The state sales tax on some groceries would be gradually eliminated under legislation filed on Tuesday.
House Bill 250 sponsored by State Rep. Danny Garrett (R-Trussville) would reduce the sales tax on some groceries to 3% on Sept. 1 and “on November 1, 2025, and on November 1 of every odd-numbered year thereafter until the tax rate is zero, the tax rate shall be reduced by one percent.” The bill allows for the gradual reduction of the tax to be paused “if the growth in total net receipts from all revenue sources to the Education Trust Fund in the preceding two fiscal years was at least five percent more than the last odd-numbered fiscal year.”
The proposal would use the Women, Infants, and Children (WIC) program's definition of food. Another possible proposal will use the Supplemental Nutrition Assistance Program (SNAP) program definition.
WIC's definition includes eggs, milk, canned fish, juice, cheese, yogurt, fruits, vegetables and whole grain bread.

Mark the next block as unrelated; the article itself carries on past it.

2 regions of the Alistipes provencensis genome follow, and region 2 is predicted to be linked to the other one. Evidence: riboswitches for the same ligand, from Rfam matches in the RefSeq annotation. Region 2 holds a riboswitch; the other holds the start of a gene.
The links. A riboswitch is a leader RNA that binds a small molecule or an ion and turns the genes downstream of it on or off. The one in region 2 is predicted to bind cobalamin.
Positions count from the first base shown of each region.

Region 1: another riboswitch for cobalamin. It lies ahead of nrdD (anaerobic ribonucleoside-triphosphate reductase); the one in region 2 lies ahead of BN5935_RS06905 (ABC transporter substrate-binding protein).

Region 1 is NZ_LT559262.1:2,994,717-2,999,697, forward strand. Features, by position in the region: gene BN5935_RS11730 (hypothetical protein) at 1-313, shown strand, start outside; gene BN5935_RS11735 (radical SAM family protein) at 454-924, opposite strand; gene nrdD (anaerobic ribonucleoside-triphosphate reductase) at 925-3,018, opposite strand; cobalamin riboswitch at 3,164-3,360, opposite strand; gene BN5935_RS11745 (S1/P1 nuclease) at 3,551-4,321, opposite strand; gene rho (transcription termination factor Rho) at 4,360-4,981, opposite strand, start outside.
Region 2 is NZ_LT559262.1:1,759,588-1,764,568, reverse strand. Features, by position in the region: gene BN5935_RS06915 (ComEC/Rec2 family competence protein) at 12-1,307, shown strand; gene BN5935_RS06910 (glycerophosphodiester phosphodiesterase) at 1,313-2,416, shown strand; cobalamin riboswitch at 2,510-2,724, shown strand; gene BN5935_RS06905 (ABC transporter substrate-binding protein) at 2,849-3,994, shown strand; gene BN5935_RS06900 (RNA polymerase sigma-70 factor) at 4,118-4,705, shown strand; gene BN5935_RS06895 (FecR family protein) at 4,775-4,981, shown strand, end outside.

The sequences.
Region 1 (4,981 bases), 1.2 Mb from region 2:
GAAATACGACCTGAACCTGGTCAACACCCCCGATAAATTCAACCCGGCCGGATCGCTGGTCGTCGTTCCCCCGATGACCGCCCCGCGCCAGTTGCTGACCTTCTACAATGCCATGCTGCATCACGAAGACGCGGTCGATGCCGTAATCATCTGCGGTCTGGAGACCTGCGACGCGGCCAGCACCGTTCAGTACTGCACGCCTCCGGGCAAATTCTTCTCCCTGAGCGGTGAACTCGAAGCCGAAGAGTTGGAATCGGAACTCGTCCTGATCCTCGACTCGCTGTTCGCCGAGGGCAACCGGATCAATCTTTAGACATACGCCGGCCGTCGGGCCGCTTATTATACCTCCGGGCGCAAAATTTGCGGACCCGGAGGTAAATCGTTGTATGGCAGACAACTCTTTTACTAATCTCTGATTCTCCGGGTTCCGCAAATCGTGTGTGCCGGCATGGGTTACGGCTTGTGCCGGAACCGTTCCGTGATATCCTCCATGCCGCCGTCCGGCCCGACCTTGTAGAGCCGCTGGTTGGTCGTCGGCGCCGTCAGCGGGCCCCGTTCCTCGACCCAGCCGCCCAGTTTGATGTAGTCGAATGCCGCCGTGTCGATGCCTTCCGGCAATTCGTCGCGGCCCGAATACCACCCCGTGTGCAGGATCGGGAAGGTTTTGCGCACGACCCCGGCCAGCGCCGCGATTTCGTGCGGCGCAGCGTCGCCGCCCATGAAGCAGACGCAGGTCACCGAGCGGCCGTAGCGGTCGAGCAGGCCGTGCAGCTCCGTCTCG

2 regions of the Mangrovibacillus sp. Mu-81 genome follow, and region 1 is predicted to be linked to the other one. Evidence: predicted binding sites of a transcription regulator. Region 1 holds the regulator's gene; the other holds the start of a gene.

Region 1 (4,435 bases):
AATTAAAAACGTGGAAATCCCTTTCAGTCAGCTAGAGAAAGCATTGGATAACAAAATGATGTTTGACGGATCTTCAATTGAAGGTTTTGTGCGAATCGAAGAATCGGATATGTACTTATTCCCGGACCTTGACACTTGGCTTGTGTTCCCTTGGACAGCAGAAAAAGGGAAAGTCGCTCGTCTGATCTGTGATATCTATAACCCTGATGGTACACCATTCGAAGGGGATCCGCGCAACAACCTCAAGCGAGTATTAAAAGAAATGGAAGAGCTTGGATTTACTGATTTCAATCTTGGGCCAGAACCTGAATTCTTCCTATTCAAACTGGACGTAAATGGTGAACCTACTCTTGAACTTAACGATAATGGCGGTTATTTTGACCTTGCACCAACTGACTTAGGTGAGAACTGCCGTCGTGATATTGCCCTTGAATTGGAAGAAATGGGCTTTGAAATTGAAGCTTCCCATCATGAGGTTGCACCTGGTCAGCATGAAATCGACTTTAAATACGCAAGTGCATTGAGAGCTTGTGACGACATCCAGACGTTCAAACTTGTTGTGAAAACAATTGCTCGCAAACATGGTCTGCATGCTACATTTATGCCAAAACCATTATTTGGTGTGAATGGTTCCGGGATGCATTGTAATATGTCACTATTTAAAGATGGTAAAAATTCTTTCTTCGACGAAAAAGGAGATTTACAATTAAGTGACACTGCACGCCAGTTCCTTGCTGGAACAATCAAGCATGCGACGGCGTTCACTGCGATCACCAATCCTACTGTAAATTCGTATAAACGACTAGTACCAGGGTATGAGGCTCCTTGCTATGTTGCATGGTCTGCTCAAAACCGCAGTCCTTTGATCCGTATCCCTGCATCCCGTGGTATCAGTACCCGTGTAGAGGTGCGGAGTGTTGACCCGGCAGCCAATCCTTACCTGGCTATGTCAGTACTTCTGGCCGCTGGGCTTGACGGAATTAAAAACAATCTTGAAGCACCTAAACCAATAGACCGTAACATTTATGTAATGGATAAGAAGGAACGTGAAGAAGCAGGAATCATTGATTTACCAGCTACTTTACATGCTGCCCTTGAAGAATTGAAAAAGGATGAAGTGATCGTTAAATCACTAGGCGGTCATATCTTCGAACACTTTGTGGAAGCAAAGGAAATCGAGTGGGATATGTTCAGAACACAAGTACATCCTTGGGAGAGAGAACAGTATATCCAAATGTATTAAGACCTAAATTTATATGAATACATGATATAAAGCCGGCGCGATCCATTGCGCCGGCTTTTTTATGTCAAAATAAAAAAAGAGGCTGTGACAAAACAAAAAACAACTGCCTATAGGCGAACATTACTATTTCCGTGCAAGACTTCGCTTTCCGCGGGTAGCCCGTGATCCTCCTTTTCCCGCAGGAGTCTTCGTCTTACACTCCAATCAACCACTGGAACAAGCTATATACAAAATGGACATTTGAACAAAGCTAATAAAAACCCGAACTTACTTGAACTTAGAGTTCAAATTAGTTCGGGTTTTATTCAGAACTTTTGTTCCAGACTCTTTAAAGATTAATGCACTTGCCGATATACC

The SNAP definition includes more foods, including fruits and vegetables; meat, poultry and fish; dairy products; bread and cereals; other foods, such as snack foods and non-alcoholic beverages, according to the United States Department of Agriculture.
House Minority Leader Anthony Daniels (D-Huntsville) has said he prefers using the broader SNAP definition of food.
Lost state revenue annually from repealing the sales tax on groceries with the WIC definition would be "about $250 million," and the SNAP definition would be "well over $600 million," once the repeal is fully implemented, according to State Sen. Arthur Orr. (R-Decatur).
The state currently has an approximately $3 billion surplus. Alabama has the fourth-highest state and local combined sales tax rate in the nation. Alabama's state sales tax rate is the 40th-highest in the nation at 4%. However, the average sales tax rate levied by local governments is the highest in the nation at 5.25%. Alabama is one of just a few states that taxes groceries at the full state sales tax rate.
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